UK Government policy on the country’s aviation policy, and for London and the south-east in particular, has moved back into focus with the publication of the UK Department for Transport”s latest long-term Aviation Forecast.
The UK of course has been at the centre of the environment verusus economic growth debate over recent years, and the Coalition Government scrapped the previous government’s plans for an additional runway at Heathrow Airport last year.
But this, together with other factors such as the soon to be applied EU emissions trading scheme, rising oil prices and continued economic woes, has had a pretty dramatic impact on projected growth. In 2009 it was projecting 455 million passengers per annum going through UK airports by 2030. Now it is projecting 335 milliion passengers per annum by 2030 – that equates to knocking around a quarter of its forecast of just two years ago.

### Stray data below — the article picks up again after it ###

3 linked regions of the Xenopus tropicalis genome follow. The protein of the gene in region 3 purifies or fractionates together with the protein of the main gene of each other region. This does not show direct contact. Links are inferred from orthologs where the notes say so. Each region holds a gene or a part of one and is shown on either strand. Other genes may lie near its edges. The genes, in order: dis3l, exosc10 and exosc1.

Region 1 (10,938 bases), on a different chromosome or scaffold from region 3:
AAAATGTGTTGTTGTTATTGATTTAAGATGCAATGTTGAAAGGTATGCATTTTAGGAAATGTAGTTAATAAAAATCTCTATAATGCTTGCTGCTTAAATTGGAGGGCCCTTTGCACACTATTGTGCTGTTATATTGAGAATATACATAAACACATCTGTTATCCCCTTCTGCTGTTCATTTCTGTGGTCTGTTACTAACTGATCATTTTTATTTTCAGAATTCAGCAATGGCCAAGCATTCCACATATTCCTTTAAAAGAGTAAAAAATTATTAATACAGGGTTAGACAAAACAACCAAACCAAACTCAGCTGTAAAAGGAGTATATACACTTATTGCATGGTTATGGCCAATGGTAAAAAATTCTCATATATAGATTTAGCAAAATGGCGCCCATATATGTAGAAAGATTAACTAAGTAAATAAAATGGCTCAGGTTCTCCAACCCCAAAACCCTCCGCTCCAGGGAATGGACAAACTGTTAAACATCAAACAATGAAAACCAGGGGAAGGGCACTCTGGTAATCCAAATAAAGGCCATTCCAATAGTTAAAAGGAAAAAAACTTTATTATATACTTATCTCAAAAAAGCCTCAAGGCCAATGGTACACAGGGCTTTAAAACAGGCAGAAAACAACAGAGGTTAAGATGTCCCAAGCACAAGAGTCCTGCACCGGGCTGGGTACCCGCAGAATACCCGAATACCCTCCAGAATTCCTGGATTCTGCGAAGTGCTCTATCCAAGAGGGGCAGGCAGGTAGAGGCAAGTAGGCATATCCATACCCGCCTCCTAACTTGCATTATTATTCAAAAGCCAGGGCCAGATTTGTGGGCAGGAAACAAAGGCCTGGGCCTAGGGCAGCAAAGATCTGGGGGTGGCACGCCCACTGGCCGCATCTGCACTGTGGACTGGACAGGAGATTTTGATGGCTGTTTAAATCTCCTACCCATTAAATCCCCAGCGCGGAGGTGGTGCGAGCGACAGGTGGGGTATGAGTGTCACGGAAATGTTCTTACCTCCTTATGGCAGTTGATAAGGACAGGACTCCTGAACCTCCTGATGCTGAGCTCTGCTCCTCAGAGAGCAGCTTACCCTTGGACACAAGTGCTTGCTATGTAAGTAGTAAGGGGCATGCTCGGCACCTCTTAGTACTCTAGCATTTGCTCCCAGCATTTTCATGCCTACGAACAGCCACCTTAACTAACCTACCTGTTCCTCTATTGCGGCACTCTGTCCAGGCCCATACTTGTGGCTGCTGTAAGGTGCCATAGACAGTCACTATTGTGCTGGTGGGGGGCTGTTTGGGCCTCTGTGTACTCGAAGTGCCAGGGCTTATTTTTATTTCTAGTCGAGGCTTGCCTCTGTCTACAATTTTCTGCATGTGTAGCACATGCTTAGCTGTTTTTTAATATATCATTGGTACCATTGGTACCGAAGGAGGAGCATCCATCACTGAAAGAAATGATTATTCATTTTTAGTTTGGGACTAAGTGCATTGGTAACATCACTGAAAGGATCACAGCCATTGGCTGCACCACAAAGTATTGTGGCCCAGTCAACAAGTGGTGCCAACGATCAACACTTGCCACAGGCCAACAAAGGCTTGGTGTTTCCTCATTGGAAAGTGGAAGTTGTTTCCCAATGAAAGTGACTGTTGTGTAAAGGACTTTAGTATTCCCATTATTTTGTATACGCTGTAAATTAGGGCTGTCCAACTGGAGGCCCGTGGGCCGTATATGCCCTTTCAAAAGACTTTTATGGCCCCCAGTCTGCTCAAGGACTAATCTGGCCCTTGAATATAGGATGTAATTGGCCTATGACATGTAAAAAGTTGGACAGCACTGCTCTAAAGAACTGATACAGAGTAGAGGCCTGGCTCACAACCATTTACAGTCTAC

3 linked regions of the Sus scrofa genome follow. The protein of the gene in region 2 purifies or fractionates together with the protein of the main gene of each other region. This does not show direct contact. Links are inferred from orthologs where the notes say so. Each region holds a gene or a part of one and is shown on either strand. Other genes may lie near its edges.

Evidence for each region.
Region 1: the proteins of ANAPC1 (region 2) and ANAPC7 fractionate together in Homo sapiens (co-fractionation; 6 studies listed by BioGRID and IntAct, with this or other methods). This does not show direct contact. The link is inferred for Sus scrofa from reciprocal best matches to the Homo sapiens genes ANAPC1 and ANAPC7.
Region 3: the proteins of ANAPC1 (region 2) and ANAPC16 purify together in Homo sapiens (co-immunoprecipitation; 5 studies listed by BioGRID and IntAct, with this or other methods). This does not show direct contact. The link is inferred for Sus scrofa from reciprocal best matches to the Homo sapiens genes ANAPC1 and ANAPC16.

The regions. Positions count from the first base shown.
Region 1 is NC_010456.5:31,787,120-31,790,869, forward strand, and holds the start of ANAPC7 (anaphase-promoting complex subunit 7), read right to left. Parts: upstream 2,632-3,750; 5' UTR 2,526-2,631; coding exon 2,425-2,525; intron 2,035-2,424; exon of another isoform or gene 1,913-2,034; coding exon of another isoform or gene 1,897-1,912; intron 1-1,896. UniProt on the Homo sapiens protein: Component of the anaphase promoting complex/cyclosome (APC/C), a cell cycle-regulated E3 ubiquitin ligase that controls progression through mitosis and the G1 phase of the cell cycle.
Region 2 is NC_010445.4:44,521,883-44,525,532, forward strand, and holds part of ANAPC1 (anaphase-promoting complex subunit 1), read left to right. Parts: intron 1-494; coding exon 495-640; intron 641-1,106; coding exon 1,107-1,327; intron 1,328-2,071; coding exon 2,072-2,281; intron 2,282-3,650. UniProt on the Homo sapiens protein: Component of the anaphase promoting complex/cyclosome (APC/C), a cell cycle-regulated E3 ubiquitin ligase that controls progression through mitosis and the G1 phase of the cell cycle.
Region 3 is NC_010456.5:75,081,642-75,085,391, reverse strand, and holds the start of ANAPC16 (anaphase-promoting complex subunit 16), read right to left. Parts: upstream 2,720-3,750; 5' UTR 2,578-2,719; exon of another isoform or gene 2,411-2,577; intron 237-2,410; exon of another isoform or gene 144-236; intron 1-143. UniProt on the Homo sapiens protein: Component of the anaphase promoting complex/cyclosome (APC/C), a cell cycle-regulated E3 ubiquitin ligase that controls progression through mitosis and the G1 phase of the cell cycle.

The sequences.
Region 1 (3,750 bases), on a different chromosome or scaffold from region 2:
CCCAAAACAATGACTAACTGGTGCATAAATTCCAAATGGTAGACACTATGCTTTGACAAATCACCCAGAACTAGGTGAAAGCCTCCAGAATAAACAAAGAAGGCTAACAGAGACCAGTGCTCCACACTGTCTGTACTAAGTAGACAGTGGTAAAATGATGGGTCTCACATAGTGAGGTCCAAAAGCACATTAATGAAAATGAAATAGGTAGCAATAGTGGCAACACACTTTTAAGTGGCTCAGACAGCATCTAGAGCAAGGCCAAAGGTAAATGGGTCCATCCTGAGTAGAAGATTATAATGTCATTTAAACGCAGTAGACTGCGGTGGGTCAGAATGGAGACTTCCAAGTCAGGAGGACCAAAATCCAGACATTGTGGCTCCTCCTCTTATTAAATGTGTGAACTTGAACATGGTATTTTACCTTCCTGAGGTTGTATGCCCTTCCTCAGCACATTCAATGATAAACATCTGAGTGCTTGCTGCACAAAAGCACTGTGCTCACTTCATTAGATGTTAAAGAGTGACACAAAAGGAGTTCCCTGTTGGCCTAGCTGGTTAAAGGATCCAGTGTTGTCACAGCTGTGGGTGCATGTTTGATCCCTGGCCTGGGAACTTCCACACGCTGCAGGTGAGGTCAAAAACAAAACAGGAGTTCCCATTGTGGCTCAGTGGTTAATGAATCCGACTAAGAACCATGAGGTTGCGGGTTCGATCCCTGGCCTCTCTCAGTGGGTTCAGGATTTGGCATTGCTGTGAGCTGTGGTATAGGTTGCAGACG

A number of factors are attached to this – read more on this here in this Financial Times article – but it does of course renew the debate about aviation growth in the UK.
Indeed the projections that London’s airports will be full by 2030 is prompting calls for action from within London’s local leadership – see this article in The Guardian for more on this.
None of this of course is news to the UK’s airline sector – indeed Willie Walsh, now heading BA parent International Airlines Group, has spent much of the last year explaining why the lack of room in London means the Madrid base of merger partner Iberia provides room for its growth ambitions.
I’d expect the environment verusus economic growth debate regards aviation policy, especially if UK economic growth remains stifled, to run and run over the next few years.
Anyway, if you are interested here are some key documents for further reading.